When state inspectors and a Panhandle sheriff testify under oath that they were forced to ignore evidence of crimes and corruption in the state prison system, Florida has a problem. Yet the dismissive response by the Department of Corrections does not reflect the seriousness of the situation. These are disturbing, credible charges that the Florida Legislature should explore, and lawmakers should appoint a joint committee to investigate these allegations in a public setting.
Three prison inspectors and one former inspector captivated a legislative hearing Tuesday by telling lawmakers about being coerced into keeping quiet about inmate abuse, medical neglect, gang violence and other acts of mistreatment in Florida's prison system. Veteran law enforcement officers who worked to root out crime, corruption and political interference in the prisons said they were told to back off by their superiors, despite a tide of egregious behavior that was all but sanctioned by higher-ups.
John Ulm, an officer who works in the inspector general's office, said he was briefly ordered to clean out his office days after the Miami Herald reported that he and other investigators had uncovered possible crimes and a coverup in the death of a inmate who had been repeatedly gassed by guards. Gulf County Sheriff Mike Harrison, a former prison inspector, said he was twice told not to pursue criminal charges that could implicate prison wardens and other staff. One supervisor in the inspector's office said he was told to close a case against a staffer who had a high-ranking friend in the state capital.
"We are at the point where we can no longer police ourselves," Ulm said, pleading for outside intervention. "We need some oversight. The organized crime, the murders, the assaults, the victimization that goes on there every day is horrendous."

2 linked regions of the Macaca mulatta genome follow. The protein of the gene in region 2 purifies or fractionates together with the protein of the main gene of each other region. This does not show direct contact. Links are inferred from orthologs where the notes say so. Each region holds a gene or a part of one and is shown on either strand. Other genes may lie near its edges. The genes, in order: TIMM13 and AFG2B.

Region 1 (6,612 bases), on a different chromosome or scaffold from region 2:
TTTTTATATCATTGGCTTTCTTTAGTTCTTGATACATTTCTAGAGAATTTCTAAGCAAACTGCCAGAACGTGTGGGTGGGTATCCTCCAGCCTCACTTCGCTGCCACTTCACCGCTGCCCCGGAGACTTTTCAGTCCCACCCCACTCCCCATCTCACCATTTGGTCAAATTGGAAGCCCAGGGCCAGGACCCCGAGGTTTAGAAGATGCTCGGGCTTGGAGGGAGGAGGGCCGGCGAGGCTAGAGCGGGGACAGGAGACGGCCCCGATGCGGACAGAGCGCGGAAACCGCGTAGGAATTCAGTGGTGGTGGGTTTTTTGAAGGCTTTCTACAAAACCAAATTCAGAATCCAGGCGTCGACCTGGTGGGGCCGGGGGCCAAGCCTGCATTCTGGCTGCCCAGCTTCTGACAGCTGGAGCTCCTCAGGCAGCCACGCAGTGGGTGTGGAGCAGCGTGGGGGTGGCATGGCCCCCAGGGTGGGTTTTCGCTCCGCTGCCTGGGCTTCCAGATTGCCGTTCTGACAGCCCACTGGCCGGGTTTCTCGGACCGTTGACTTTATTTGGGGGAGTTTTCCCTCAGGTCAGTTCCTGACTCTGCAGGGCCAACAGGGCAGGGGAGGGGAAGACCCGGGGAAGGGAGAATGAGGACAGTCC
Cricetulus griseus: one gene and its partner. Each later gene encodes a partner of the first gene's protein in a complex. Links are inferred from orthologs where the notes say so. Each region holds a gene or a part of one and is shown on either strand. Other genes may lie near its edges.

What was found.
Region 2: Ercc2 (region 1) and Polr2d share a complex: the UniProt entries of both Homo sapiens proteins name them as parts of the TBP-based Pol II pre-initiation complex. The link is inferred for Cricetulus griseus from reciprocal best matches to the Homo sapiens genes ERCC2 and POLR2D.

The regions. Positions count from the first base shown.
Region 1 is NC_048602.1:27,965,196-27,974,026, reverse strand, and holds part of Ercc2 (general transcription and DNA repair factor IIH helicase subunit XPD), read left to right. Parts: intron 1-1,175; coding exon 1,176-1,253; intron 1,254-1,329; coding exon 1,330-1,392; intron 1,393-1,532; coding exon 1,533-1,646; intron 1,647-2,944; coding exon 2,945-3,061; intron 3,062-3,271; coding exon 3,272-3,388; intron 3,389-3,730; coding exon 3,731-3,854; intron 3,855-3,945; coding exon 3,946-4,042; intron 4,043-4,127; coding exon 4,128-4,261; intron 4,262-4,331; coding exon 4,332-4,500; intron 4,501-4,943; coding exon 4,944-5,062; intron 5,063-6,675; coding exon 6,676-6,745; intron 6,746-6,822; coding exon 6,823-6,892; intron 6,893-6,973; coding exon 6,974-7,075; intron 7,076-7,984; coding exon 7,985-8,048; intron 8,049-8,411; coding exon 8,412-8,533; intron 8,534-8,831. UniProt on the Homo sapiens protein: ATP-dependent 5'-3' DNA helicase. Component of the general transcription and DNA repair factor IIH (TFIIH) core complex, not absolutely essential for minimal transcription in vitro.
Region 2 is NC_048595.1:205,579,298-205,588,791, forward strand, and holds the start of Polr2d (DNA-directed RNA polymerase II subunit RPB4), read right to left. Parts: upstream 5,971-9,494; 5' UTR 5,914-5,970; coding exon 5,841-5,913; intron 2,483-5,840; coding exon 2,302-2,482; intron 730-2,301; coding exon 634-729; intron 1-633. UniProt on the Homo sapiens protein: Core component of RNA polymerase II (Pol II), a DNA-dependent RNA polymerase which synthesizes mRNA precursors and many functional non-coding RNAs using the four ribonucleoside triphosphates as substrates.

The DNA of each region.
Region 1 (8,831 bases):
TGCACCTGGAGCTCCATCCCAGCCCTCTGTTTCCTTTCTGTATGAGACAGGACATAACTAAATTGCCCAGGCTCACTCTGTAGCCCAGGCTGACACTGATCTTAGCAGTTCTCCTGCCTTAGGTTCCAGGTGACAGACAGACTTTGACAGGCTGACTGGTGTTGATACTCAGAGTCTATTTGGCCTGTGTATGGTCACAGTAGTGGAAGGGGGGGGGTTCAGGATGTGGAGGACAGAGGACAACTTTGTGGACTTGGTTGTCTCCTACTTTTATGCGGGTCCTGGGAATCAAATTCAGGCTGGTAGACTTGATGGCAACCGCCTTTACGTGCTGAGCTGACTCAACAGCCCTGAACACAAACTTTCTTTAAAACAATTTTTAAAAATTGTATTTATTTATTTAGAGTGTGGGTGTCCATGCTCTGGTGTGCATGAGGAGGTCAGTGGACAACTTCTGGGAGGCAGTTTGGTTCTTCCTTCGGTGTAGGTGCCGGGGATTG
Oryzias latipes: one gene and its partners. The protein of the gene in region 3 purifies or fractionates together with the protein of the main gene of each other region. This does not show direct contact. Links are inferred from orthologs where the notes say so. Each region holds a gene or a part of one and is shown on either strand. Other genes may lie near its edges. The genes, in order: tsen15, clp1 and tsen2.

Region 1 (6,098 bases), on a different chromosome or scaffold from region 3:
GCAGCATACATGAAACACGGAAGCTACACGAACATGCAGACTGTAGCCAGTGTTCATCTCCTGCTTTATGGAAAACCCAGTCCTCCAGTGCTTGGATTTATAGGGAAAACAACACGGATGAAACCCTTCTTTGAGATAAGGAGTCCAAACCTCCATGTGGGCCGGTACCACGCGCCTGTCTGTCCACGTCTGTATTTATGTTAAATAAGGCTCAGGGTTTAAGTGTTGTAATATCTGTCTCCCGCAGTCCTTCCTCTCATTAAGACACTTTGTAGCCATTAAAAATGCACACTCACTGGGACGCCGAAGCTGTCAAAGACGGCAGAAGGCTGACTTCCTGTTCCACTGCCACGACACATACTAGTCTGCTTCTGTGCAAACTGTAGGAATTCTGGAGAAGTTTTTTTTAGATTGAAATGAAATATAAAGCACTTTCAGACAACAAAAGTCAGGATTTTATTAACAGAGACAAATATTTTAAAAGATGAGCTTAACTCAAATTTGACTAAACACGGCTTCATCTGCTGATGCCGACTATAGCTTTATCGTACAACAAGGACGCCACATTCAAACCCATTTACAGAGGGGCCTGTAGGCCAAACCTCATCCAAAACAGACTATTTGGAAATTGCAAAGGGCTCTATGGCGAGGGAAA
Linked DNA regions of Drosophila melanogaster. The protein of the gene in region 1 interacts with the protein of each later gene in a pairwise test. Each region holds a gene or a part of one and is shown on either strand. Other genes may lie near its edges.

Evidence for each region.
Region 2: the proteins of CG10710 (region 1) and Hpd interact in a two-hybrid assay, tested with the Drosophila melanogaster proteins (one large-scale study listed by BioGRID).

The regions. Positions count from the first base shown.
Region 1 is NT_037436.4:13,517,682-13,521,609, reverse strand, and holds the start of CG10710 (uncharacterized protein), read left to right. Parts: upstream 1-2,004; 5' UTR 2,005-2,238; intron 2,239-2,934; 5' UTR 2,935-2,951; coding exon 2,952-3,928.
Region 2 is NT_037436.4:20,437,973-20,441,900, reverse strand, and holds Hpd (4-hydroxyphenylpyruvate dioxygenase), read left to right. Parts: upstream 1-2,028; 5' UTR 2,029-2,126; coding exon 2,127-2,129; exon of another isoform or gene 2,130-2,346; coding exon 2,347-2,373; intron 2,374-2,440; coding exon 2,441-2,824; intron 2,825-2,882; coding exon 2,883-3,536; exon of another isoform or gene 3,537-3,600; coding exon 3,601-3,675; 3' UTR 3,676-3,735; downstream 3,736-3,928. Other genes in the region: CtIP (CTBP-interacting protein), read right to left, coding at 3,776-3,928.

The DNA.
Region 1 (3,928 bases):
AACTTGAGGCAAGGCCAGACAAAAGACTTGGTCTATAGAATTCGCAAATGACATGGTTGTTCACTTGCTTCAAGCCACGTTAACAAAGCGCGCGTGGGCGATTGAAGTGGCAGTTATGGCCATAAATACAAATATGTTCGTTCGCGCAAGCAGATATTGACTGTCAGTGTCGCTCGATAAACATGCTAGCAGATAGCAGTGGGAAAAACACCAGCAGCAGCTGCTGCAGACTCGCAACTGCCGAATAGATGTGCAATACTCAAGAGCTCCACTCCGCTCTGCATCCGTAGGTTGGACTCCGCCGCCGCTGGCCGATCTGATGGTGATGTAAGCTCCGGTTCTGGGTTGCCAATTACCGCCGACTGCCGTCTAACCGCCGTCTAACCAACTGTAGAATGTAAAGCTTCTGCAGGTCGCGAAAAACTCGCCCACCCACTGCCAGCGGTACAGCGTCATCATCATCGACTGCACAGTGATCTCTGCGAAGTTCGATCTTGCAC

The frankness and severity of these charges is startling, and the fear of retribution for talking was obvious. Coming from veteran officers who have spent years inside the system, the charges also carry credibility.
Senate Criminal Justice Committee Chairman Greg Evers, R-Baker, has performed a valuable public service by using his panel's oversight authority to bring this sordid story to light. His surprise inspections of state prison facilities have finally put a spotlight on the practices of the Department of Corrections. While Corrections Secretary Julie Jones has promised some reforms, she is too defensive now and made a mistake initially by imposing a gag order that could have had the inspectors fired for speaking about what they saw.
There is no sense wasting more time and pretending that a crisis doesn't exist. Inmates are not the most sympathetic characters, but the government has an obligation to follow up on charges of abuse and corruption.
A joint legislative committee could investigate these claims and air public testimony without having the department cast a shadow over the process and intimidate witnesses. It would not interfere with Jones' pursuit of reforms, and it would complement that effort by helping to restore public faith and political confidence in the department along the way. This is a safety issue for inmates and guards alike, and a question of accountability for those who run the prison system.
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The Scott administration should be candid about the abuses. It faces a choice: Cooperate with an investigation by the Legislature, or have control of the prison system taken away from the governor by state lawmakers and handed to an independent commission.